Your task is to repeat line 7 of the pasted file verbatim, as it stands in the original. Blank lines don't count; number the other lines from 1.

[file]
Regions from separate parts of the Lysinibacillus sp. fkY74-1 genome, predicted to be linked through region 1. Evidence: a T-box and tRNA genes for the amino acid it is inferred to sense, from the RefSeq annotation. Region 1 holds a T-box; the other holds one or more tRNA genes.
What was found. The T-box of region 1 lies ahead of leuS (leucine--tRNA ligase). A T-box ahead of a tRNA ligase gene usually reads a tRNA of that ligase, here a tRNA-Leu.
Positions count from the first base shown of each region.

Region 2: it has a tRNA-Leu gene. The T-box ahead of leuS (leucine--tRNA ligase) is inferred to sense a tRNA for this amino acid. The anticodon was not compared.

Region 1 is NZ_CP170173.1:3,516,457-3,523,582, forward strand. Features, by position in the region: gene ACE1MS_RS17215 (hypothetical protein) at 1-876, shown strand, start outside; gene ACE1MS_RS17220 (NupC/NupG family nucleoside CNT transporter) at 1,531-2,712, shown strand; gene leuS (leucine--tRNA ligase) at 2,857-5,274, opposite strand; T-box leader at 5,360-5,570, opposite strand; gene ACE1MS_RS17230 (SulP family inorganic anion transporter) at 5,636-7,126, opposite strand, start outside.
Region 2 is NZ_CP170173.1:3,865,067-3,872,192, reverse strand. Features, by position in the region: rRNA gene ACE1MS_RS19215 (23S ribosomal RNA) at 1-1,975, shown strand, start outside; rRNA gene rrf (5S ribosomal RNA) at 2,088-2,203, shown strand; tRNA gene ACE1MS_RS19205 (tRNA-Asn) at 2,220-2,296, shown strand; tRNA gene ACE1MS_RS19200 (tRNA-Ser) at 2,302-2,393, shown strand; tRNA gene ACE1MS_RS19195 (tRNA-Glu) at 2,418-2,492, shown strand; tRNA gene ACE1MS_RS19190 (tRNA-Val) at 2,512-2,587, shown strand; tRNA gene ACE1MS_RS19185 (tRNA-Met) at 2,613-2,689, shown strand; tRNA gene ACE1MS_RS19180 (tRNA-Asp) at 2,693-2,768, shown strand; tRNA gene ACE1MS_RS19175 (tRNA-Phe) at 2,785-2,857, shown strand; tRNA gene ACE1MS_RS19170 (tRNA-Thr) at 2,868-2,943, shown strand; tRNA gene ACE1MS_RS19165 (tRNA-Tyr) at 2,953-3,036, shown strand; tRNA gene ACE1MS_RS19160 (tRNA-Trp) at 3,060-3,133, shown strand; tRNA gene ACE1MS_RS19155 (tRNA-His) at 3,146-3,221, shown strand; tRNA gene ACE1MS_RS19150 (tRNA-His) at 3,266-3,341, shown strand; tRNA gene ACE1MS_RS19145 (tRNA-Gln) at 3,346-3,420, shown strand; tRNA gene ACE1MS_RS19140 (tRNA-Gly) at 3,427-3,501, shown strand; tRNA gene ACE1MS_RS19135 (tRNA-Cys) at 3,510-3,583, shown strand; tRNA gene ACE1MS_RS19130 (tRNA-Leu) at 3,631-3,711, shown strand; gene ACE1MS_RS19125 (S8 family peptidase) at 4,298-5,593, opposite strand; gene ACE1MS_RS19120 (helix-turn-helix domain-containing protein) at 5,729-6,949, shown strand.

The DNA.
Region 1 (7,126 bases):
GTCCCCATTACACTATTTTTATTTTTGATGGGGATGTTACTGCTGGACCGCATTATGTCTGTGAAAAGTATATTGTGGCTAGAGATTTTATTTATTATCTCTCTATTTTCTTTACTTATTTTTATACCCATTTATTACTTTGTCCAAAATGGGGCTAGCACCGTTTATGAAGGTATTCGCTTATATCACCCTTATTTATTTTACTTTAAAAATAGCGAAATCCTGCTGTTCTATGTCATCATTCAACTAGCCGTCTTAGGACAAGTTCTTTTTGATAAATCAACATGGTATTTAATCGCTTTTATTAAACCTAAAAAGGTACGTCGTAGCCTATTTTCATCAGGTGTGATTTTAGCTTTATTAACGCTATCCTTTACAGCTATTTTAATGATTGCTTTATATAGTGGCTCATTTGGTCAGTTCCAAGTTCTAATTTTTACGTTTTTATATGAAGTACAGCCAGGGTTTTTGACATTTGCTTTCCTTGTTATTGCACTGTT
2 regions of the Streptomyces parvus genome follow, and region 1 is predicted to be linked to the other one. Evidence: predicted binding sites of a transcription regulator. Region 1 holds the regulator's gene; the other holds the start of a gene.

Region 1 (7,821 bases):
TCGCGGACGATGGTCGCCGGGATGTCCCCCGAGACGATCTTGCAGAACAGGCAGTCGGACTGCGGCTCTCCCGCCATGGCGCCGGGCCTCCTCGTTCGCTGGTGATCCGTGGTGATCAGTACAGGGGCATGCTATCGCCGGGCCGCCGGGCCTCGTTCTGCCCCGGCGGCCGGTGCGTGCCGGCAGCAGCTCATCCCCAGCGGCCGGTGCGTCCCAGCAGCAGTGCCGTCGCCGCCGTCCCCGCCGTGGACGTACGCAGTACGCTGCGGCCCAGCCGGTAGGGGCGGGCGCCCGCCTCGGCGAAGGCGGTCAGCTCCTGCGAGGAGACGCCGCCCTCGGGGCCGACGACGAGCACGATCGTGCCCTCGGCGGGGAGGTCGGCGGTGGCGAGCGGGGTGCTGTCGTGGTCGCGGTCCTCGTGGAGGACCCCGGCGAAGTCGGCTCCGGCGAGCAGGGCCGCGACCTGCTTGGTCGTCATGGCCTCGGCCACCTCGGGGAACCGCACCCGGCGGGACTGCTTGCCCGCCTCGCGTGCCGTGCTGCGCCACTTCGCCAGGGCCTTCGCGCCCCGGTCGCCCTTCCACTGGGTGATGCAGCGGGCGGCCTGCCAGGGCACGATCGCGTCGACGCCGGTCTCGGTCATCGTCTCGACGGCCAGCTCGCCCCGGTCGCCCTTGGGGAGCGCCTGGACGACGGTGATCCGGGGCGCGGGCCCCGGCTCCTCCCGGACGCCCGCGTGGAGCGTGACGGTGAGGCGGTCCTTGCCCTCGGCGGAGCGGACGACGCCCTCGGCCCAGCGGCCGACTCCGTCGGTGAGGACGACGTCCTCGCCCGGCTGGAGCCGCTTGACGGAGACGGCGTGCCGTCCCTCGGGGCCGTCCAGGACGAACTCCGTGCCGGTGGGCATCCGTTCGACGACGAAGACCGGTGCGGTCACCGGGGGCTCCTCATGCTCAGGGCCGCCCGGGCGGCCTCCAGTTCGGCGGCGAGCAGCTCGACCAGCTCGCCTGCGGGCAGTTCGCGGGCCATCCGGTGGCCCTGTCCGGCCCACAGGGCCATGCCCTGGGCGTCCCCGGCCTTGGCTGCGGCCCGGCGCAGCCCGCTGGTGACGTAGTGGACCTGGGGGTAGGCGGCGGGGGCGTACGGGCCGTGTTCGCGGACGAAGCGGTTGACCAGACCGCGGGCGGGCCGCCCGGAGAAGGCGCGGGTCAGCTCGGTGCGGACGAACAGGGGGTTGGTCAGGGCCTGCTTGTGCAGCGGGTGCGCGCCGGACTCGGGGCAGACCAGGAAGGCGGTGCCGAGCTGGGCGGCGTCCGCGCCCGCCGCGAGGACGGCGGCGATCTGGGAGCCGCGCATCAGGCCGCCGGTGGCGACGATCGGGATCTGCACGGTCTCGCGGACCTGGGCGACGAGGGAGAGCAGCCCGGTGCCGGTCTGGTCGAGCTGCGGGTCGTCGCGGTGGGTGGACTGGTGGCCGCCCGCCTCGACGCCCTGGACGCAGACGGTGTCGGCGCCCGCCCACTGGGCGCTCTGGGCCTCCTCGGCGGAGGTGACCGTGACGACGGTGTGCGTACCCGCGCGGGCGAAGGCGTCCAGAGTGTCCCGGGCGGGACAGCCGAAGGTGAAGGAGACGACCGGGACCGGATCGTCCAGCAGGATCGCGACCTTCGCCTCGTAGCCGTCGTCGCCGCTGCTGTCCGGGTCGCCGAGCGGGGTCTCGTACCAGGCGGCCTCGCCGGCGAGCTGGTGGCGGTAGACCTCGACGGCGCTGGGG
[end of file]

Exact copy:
The DNA.